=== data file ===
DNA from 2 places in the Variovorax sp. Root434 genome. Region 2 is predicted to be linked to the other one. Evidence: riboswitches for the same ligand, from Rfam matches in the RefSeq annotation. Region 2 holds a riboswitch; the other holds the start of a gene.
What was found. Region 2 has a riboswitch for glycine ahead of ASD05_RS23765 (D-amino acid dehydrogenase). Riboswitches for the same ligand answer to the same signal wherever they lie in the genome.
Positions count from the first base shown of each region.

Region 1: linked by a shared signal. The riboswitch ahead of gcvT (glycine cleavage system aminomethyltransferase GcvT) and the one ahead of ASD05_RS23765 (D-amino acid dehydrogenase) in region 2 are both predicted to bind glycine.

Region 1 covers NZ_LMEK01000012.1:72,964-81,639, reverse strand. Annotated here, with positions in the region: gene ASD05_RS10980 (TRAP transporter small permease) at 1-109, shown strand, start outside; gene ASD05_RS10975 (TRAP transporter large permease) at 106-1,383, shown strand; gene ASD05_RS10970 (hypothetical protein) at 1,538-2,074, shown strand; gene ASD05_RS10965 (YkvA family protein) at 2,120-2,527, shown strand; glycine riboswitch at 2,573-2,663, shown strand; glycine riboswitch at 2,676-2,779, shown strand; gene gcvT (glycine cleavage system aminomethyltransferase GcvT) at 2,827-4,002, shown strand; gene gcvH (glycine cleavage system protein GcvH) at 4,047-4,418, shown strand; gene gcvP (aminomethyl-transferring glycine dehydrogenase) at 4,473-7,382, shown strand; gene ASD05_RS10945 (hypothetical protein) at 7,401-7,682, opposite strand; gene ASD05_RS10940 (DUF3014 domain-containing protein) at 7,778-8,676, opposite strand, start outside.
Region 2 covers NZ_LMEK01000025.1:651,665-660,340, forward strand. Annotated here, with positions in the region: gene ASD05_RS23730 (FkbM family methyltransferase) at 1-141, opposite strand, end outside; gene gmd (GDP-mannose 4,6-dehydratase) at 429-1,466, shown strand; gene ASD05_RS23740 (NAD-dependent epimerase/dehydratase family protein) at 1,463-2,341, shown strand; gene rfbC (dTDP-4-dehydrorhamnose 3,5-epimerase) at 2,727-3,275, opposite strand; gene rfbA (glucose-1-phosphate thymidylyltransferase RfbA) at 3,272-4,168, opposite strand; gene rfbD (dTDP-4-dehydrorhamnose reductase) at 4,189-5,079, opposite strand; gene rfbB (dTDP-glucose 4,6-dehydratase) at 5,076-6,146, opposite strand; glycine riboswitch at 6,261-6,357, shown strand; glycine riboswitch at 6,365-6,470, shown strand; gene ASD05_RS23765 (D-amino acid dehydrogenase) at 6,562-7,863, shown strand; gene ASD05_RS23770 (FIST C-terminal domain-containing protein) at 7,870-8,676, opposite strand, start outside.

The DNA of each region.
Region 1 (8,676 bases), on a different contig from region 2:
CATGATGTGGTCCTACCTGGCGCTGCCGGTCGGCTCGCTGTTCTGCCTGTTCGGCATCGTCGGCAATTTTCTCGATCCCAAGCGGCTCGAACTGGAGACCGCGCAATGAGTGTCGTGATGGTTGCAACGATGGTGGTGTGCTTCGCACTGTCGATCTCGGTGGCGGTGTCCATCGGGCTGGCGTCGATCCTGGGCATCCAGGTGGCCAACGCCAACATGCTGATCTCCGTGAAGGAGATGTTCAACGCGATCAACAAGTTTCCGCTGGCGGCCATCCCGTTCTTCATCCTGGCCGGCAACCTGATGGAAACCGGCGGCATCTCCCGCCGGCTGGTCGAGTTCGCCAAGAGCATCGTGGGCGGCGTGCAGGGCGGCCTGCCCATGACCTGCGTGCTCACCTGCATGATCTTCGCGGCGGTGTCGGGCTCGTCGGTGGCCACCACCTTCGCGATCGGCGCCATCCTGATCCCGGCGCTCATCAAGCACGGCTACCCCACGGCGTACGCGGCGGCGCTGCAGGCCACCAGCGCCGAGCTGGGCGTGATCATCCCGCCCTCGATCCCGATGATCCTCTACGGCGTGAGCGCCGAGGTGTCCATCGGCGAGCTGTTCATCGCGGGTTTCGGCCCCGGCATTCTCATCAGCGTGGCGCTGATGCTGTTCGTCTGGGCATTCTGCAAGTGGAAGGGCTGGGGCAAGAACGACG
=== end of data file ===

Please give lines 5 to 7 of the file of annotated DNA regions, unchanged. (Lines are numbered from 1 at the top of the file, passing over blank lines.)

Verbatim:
Region 1 covers NZ_LMEK01000012.1:72,964-81,639, reverse strand. Annotated here, with positions in the region: gene ASD05_RS10980 (TRAP transporter small permease) at 1-109, shown strand, start outside; gene ASD05_RS10975 (TRAP transporter large permease) at 106-1,383, shown strand; gene ASD05_RS10970 (hypothetical protein) at 1,538-2,074, shown strand; gene ASD05_RS10965 (YkvA family protein) at 2,120-2,527, shown strand; glycine riboswitch at 2,573-2,663, shown strand; glycine riboswitch at 2,676-2,779, shown strand; gene gcvT (glycine cleavage system aminomethyltransferase GcvT) at 2,827-4,002, shown strand; gene gcvH (glycine cleavage system protein GcvH) at 4,047-4,418, shown strand; gene gcvP (aminomethyl-transferring glycine dehydrogenase) at 4,473-7,382, shown strand; gene ASD05_RS10945 (hypothetical protein) at 7,401-7,682, opposite strand; gene ASD05_RS10940 (DUF3014 domain-containing protein) at 7,778-8,676, opposite strand, start outside.
Region 2 covers NZ_LMEK01000025.1:651,665-660,340, forward strand. Annotated here, with positions in the region: gene ASD05_RS23730 (FkbM family methyltransferase) at 1-141, opposite strand, end outside; gene gmd (GDP-mannose 4,6-dehydratase) at 429-1,466, shown strand; gene ASD05_RS23740 (NAD-dependent epimerase/dehydratase family protein) at 1,463-2,341, shown strand; gene rfbC (dTDP-4-dehydrorhamnose 3,5-epimerase) at 2,727-3,275, opposite strand; gene rfbA (glucose-1-phosphate thymidylyltransferase RfbA) at 3,272-4,168, opposite strand; gene rfbD (dTDP-4-dehydrorhamnose reductase) at 4,189-5,079, opposite strand; gene rfbB (dTDP-glucose 4,6-dehydratase) at 5,076-6,146, opposite strand; glycine riboswitch at 6,261-6,357, shown strand; glycine riboswitch at 6,365-6,470, shown strand; gene ASD05_RS23765 (D-amino acid dehydrogenase) at 6,562-7,863, shown strand; gene ASD05_RS23770 (FIST C-terminal domain-containing protein) at 7,870-8,676, opposite strand, start outside.

The DNA of each region.